Have the muggings of the Jewish folks in Overlook and the recent shooting and stabbing on Ridgewood, amongst other recent undesirable events, passed into irrelevancy?
Neighbors feel as though they are being abandoned for others who better "fill the coffers" so to speak.
One neighbor exclaimed, "When you have to fight tooth and nail just to get up to "zero", what the Hell are we wasting our time for ... our inner-city neighborhoods are in coronary arrest  and the City is setting itself up to fail".
Police applications to fill the excessive departmental patrolman vacancies were taken and  closed in 2011 ... What year is it now????? 
Insiders tell us the stall in hiring is a tactic to save money and maintain a much touted balanced budget and "stable" tax rate.    
Is it worth our safety?
                                     COMMENT HERE

HOUSE ON THE HILL
BACK ON THE MARKET

Wednesday, March 13, 2013
The "Land Use Change" hearing before the local Zoning Commission on Feb 27, 2013 denied the application by Andrea Santos to convert the Victorian mansion, sating it was an inappropriate use of the structure and felt the applicant would be unable to meet the requirements of the Fire Marshall.  According to folks at the meeting it was "Spirited" and lively with community leaders of Hillside and well beyond prevailing.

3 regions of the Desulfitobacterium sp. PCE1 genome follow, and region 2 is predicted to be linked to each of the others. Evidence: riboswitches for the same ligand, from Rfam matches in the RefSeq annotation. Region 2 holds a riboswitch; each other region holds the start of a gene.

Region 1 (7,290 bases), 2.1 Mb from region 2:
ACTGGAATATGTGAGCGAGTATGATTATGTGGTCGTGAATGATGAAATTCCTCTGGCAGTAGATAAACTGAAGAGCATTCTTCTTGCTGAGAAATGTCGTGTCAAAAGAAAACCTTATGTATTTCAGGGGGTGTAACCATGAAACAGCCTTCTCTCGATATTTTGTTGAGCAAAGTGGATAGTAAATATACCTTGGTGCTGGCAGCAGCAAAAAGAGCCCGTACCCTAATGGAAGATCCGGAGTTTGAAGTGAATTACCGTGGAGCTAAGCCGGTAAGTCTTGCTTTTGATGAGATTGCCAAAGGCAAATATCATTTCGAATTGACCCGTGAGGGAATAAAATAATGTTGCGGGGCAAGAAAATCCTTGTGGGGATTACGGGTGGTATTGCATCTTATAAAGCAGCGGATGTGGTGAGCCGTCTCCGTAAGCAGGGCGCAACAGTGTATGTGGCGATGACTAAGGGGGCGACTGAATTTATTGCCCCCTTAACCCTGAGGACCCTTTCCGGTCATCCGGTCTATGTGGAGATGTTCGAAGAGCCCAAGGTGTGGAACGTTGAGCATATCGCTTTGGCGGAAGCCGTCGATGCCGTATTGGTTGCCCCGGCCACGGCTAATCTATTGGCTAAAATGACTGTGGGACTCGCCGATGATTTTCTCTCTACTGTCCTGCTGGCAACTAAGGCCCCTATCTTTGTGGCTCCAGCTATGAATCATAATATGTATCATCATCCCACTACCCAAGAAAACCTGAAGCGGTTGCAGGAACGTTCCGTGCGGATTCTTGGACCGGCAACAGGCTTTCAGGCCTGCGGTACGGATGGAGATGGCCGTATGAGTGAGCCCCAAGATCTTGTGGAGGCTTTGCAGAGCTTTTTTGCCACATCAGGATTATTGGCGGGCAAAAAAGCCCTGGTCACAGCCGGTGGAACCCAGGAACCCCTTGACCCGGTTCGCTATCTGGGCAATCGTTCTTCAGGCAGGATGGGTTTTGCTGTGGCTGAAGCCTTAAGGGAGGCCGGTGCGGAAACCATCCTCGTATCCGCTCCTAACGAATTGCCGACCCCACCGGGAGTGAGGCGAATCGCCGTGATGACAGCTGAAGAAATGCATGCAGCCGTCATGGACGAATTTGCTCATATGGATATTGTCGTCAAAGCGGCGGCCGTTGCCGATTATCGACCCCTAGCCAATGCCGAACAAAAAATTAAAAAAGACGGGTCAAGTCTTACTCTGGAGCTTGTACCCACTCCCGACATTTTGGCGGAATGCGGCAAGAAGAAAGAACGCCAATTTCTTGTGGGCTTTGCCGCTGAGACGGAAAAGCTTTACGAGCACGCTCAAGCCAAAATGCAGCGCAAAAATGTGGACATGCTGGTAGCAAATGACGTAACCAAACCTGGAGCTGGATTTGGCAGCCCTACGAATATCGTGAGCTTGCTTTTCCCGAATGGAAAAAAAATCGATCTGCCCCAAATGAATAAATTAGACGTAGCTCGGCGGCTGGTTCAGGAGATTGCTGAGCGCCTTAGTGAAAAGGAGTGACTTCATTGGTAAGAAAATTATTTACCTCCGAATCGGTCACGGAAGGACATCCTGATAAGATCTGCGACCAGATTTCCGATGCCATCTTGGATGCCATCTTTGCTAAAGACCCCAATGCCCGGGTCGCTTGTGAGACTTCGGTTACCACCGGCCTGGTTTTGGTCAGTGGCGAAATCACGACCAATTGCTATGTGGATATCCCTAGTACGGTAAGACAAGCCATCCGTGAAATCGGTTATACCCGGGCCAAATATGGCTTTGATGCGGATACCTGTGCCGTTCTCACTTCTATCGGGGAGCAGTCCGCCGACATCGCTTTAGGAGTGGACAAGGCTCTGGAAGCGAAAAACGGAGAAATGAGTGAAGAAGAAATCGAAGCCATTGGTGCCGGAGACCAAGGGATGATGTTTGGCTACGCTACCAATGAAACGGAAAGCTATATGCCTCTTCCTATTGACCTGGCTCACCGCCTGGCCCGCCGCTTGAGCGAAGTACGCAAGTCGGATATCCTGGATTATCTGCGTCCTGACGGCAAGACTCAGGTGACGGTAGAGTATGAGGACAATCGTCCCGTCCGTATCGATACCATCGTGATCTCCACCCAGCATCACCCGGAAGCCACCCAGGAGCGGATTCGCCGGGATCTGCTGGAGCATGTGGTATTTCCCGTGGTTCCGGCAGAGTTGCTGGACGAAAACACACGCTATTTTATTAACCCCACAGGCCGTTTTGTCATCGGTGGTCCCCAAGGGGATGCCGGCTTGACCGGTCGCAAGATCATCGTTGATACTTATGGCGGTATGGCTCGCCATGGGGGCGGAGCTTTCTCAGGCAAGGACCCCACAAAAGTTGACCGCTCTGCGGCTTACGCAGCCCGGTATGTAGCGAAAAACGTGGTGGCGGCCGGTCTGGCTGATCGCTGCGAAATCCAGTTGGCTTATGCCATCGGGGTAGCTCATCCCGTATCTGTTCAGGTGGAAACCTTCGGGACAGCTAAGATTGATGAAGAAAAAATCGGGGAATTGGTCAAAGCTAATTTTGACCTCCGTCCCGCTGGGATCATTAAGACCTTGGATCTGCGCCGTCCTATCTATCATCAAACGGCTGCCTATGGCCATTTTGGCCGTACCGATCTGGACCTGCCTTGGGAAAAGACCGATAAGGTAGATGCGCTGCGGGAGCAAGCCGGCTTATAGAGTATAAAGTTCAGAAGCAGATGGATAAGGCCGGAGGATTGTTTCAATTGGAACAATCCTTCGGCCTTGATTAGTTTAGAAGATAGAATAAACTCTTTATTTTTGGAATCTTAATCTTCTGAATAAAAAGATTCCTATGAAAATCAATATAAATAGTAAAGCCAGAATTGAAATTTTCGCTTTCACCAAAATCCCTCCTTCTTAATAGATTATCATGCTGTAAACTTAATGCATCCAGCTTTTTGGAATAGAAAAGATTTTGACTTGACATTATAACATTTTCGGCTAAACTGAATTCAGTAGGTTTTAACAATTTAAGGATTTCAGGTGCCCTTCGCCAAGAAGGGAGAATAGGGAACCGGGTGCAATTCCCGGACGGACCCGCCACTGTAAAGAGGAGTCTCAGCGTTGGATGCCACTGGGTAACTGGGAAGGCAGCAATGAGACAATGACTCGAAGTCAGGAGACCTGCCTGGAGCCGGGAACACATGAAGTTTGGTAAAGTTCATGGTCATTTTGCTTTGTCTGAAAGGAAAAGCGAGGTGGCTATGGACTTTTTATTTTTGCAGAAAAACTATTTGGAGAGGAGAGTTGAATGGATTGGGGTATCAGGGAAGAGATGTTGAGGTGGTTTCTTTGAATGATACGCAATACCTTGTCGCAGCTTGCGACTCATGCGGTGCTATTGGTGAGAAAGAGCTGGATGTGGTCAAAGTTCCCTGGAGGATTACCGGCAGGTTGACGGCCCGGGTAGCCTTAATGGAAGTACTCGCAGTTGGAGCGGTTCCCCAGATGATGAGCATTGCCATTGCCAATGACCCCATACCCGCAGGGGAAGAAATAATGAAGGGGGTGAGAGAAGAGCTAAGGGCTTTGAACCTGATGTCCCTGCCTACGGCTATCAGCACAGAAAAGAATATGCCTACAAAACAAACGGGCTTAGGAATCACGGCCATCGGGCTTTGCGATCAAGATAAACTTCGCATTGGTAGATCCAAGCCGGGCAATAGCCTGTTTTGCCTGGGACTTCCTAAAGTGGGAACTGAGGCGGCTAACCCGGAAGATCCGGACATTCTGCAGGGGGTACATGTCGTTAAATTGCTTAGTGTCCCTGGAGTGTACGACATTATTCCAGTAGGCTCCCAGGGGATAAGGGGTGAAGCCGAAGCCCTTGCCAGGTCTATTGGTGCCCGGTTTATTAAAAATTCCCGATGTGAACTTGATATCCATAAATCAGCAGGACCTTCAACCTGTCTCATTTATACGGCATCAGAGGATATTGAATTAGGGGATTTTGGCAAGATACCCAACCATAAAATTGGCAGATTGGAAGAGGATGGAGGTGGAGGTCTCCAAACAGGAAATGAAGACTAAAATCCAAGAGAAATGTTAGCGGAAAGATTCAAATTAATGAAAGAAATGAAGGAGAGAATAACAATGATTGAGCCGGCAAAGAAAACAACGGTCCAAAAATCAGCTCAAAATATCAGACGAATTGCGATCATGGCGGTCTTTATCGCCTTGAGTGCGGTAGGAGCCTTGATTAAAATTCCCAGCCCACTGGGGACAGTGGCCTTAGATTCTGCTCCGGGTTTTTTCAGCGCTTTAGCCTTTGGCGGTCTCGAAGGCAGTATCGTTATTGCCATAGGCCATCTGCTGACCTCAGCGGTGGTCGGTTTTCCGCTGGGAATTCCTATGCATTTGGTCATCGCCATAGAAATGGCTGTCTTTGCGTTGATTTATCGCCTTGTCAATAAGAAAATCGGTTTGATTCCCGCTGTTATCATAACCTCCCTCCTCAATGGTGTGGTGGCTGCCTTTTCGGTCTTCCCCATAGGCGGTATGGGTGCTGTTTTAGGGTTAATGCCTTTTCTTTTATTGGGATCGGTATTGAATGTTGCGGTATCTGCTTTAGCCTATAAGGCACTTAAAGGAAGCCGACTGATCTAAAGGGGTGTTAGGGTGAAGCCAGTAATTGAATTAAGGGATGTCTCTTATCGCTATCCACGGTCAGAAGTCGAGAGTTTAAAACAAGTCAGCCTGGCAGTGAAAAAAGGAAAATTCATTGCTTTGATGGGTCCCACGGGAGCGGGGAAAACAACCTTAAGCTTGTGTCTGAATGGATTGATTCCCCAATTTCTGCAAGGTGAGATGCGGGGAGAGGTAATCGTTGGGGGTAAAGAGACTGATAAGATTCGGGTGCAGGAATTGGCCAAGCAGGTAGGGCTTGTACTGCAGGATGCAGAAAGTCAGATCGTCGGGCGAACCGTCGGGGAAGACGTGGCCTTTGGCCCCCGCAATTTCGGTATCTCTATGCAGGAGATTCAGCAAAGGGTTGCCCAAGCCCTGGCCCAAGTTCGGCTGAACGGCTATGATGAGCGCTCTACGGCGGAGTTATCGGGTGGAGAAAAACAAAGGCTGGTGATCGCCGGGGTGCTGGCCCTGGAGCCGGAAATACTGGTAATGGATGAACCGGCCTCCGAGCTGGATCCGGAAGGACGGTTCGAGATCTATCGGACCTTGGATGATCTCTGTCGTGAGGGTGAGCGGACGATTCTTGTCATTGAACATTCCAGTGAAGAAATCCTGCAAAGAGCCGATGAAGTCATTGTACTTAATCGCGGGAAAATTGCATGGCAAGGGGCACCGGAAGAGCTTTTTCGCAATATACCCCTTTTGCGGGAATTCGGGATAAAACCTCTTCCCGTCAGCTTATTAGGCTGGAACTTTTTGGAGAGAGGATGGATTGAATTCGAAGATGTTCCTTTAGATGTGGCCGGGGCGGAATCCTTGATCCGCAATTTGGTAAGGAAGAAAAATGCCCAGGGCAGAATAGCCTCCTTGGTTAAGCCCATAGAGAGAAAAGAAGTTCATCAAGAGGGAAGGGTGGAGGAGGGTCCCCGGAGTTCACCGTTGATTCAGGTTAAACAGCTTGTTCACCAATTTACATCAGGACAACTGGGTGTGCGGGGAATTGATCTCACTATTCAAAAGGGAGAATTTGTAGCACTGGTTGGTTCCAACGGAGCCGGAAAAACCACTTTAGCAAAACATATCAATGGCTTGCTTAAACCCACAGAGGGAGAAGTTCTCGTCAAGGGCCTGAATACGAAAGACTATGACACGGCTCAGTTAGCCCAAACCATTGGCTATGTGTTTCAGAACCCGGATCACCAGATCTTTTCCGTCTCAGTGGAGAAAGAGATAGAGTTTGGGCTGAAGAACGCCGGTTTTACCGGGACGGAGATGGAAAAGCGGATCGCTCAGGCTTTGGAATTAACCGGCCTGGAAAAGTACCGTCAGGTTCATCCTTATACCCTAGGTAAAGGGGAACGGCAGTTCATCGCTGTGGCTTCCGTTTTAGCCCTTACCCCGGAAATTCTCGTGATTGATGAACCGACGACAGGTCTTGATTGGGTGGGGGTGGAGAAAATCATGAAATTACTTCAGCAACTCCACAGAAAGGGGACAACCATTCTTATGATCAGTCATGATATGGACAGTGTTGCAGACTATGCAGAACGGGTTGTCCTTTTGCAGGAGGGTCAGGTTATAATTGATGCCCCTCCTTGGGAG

An article in the Wednesday, March 13th edition of the Republican American reveals expanding interest in the property and the reuse as a Bed & Breakfast again.  A new Zoning Variance would be required as it has been more than 6 months since the home was last used as a Bed and Breakfast, but approval of such should be no problem and have neighborhood and preservationists support.   www.rep-am.com
           CLICK HERE - PREVIOUS COVERAGE BELOW

COMMUNITY RELATIONS
OFFERS HOME SAFETY
& SECURITY INSPECTION
AS A NEIGHBORHOOD PLUS!

THIS PROGRAM CANCELLED DUE TO ELIMINATIONS OF COMMUNITY POLICING!
Officers Ryan Bessette and Matt Lemos who work as a team in Hillside, Overlook and Willow Plaza will be offering a walk through security check and advice when the warmer weather arrives.  Officer Bessette announced this to the membership of Hillside assembled Thursday night for the monthly neighborhood meeting.
At this time, only Hillside, Overlook and Willow Plaza dwellings are included in this new service, but may expand if other Community Relations Officers want to take on the tasks.
They plan to disburse tidbits from their bags of tips and tricks to staying safe, and will recommend any changes or upgrades the homeowner may need to make.  Maxine has her dogs backing up her alarm ... no more need be said ... we've seen the dogs!